It is fundamentally wrong to look at the overall “social problem” as being “How can we revolutionaries change both society and the people?” The real social problem is “How can the people change both society and themselves?” And the fundamental answer to that question is “Step by step through their own revolutionizing social practice.” We revolutionaries are also part of the masses and we must also go through this same basic process ourselves. Yes, we already have learned some important things, but we need to learn a lot more. And we need to participate with the masses in this great social learning experience in order not only to be in a good position to help impart to them what we already know, but—even more importantly—in order for us to learn from the masses and from their experiences all the many additional things that both we and they need to know.

Revolutionizing practice is not only the greatest force which leads the masses to come to recognize and agree with MLM revolutionary theory, it is—in a deep sense—even the primary source of that MLM revolutionary theory itself. Our existing MLM theory comes from the previous summation of revolutionary practice around the world, but that is only our theoretical starting point for any new revolutionary struggle. Lenin put it this way: “[C]orrect revolutionary theory... is not a dogma, but assumes final shape only in close connection with the practical activity of a truly mass and truly revolutionary movement.”23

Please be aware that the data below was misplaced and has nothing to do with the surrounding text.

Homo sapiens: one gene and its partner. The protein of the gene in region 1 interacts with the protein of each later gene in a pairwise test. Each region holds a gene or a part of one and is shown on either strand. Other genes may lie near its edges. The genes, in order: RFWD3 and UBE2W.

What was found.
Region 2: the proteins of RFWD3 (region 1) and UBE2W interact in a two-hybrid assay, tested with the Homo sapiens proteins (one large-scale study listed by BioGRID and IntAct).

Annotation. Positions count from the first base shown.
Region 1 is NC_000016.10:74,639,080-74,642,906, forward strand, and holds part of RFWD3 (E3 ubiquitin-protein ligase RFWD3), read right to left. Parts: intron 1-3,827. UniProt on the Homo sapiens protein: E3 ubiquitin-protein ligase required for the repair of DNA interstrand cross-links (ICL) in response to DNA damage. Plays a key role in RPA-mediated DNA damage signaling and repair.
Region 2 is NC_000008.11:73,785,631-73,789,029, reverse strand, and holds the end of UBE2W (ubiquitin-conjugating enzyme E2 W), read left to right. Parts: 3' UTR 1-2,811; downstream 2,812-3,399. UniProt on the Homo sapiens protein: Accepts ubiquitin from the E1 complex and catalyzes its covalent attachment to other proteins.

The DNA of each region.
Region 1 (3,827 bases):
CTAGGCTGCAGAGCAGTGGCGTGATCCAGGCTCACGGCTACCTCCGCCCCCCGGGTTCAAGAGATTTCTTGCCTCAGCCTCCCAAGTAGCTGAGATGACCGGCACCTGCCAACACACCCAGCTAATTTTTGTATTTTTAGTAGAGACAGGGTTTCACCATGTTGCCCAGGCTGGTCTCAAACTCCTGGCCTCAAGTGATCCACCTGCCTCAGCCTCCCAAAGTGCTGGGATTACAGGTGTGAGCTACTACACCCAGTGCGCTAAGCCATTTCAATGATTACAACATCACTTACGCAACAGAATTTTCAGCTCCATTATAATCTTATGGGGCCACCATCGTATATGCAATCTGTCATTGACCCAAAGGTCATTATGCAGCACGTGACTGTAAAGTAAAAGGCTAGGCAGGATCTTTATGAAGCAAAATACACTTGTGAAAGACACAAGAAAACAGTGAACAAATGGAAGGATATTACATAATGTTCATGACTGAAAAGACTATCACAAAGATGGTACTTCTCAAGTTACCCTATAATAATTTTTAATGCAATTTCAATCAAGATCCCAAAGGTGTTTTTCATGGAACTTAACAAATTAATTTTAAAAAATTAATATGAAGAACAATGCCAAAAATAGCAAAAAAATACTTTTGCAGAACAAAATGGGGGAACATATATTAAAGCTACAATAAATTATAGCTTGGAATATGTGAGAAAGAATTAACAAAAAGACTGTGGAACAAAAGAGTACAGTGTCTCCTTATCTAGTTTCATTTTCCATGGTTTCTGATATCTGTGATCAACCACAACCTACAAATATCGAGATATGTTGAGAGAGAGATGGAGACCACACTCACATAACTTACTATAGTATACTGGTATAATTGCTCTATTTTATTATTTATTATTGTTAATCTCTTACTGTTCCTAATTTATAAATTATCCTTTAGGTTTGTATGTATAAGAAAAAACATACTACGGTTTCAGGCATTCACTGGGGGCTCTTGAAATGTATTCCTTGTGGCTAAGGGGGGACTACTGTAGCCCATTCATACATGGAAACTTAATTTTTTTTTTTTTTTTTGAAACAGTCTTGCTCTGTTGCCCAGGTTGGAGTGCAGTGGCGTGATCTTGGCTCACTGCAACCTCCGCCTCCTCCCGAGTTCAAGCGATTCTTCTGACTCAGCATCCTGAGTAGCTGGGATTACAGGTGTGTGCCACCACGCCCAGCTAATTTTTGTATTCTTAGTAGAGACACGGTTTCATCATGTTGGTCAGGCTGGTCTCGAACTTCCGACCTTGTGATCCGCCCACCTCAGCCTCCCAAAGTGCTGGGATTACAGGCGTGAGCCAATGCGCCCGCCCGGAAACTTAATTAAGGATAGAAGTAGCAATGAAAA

This is something to think about for those who talk so grandly today about their “new synthesis” of Marxism and such, while being unable to lead even tiny fractions of the masses in actual struggle and even rejecting the necessity to do so at this time!

Further Philosophical Issues

Objections can of course be raised against the Marxist claim that theory must come from practice. It is true that there are theories and ideologies that do not come from practice, such as for example utopian ideas. But the issue is whether any correct theories can develop outside of practice. Conceivably, of course, this might occasionally happen, though it would still remain for actual practice to demonstrate the validity of such theories. When we say that “theory must come from practice” what we are putting forward is a general principle which it is very important to follow if one wants to avoid—as much as possible—going seriously astray.